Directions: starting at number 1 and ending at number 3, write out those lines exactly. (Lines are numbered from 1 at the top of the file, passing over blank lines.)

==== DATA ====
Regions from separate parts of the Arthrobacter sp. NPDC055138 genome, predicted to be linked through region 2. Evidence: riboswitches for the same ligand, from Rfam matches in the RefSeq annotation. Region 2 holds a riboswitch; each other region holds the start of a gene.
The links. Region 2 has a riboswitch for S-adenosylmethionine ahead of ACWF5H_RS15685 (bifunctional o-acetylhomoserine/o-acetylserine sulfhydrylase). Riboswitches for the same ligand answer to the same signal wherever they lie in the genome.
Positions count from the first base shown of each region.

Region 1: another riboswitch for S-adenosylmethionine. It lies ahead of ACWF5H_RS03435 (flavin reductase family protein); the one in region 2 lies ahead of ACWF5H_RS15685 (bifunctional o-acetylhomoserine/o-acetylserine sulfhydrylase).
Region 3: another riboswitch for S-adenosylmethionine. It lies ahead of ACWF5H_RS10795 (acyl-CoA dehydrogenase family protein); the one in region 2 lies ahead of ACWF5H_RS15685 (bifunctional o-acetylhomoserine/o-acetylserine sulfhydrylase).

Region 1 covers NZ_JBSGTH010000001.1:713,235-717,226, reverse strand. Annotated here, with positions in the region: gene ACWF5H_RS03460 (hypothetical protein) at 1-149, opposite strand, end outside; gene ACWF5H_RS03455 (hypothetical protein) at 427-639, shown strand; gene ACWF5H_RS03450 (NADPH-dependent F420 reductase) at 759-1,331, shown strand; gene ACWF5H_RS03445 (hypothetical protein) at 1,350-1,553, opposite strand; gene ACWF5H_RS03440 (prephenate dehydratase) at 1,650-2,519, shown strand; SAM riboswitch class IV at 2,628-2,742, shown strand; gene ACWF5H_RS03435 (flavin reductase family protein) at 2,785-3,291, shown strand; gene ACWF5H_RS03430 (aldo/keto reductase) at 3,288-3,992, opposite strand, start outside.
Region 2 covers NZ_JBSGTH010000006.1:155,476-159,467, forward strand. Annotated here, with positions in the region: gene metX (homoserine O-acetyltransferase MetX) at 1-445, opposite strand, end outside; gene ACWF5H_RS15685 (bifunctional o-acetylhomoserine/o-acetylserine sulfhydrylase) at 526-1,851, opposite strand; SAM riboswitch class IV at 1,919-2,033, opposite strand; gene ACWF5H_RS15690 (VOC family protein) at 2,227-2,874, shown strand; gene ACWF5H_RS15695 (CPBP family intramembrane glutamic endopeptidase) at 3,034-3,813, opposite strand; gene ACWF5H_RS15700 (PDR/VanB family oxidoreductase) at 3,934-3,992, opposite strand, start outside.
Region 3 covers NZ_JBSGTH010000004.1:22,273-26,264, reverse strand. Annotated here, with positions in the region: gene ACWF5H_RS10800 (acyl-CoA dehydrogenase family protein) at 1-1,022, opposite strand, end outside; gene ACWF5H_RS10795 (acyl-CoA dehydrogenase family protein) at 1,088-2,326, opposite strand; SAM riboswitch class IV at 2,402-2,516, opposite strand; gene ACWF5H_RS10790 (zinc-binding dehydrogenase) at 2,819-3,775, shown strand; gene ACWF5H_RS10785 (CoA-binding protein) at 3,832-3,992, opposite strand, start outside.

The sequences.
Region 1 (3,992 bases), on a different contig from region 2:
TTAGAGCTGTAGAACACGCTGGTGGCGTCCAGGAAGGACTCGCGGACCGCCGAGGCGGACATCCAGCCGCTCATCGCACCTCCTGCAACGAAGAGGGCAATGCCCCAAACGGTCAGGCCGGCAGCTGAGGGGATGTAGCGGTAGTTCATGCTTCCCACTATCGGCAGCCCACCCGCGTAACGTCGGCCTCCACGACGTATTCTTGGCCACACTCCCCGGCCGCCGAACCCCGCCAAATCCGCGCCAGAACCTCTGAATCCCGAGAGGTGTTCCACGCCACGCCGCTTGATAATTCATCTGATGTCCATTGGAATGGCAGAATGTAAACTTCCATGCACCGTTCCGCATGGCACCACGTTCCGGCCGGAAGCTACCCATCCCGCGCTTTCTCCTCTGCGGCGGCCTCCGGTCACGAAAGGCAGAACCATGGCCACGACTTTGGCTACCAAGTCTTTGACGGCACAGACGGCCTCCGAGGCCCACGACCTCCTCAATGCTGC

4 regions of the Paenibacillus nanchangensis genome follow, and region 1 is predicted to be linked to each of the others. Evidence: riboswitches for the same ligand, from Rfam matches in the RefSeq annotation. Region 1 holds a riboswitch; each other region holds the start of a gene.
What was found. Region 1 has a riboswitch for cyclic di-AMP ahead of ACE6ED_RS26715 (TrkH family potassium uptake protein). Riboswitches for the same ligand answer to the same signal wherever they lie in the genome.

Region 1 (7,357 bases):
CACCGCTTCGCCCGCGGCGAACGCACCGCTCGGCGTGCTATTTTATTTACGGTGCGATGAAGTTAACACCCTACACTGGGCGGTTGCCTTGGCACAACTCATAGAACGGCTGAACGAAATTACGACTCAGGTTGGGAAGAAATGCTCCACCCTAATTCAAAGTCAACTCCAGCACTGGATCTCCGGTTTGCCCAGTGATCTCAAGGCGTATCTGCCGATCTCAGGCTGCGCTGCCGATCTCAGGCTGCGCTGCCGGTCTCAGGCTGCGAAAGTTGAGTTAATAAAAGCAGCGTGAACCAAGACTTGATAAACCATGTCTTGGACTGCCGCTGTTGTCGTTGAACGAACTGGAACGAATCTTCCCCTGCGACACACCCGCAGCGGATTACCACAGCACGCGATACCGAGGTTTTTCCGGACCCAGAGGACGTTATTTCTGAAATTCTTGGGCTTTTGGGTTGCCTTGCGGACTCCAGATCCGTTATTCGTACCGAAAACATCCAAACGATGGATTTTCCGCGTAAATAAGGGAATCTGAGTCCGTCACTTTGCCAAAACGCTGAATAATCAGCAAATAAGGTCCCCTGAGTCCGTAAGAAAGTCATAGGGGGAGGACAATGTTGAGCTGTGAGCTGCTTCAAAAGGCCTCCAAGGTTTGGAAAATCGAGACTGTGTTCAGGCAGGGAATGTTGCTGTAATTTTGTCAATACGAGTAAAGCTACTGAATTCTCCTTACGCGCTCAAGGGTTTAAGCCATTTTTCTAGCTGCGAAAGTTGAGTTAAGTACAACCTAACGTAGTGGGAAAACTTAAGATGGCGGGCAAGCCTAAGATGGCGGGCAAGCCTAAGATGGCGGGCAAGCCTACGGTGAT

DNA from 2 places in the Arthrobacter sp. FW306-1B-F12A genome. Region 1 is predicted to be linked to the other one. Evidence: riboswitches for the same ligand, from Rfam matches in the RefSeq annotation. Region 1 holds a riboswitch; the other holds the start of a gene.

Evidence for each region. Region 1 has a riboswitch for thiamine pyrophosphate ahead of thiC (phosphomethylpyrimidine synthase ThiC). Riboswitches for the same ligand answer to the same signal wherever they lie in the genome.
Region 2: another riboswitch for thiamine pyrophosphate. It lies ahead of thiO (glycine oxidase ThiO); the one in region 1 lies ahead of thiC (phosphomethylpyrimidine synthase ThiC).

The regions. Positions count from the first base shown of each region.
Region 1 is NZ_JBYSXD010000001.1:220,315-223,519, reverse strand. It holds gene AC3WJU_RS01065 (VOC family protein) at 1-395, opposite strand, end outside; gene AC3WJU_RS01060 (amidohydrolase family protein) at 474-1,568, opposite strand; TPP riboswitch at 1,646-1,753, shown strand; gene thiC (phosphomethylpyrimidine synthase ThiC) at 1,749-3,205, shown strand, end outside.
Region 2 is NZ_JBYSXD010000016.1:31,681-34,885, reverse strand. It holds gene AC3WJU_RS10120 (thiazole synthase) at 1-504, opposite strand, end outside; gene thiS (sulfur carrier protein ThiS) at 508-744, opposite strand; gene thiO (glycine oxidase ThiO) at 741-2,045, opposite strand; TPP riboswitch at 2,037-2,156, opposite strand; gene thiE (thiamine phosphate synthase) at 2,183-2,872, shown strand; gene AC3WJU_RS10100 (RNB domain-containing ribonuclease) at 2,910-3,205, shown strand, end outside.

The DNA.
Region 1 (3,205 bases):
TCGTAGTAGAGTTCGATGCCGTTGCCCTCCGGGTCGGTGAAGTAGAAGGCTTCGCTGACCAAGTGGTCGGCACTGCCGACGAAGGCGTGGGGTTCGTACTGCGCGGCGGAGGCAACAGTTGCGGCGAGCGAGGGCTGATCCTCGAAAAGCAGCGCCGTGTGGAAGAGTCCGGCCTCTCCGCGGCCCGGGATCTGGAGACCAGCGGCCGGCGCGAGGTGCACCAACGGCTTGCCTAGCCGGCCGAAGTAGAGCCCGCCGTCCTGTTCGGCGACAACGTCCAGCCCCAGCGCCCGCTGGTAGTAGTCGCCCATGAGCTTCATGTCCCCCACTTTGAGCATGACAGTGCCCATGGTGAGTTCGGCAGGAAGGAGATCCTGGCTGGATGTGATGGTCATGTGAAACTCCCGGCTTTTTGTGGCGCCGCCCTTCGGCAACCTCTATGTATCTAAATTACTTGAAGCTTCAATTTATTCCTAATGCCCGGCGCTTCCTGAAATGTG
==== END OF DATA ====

Regions from separate parts of the Arthrobacter sp. NPDC055138 genome, predicted to be linked through region 2. Evidence: riboswitches for the same ligand, from Rfam matches in the RefSeq annotation. Region 2 holds a riboswitch; each other region holds the start of a gene.
The links. Region 2 has a riboswitch for S-adenosylmethionine ahead of ACWF5H_RS15685 (bifunctional o-acetylhomoserine/o-acetylserine sulfhydrylase). Riboswitches for the same ligand answer to the same signal wherever they lie in the genome.
Positions count from the first base shown of each region.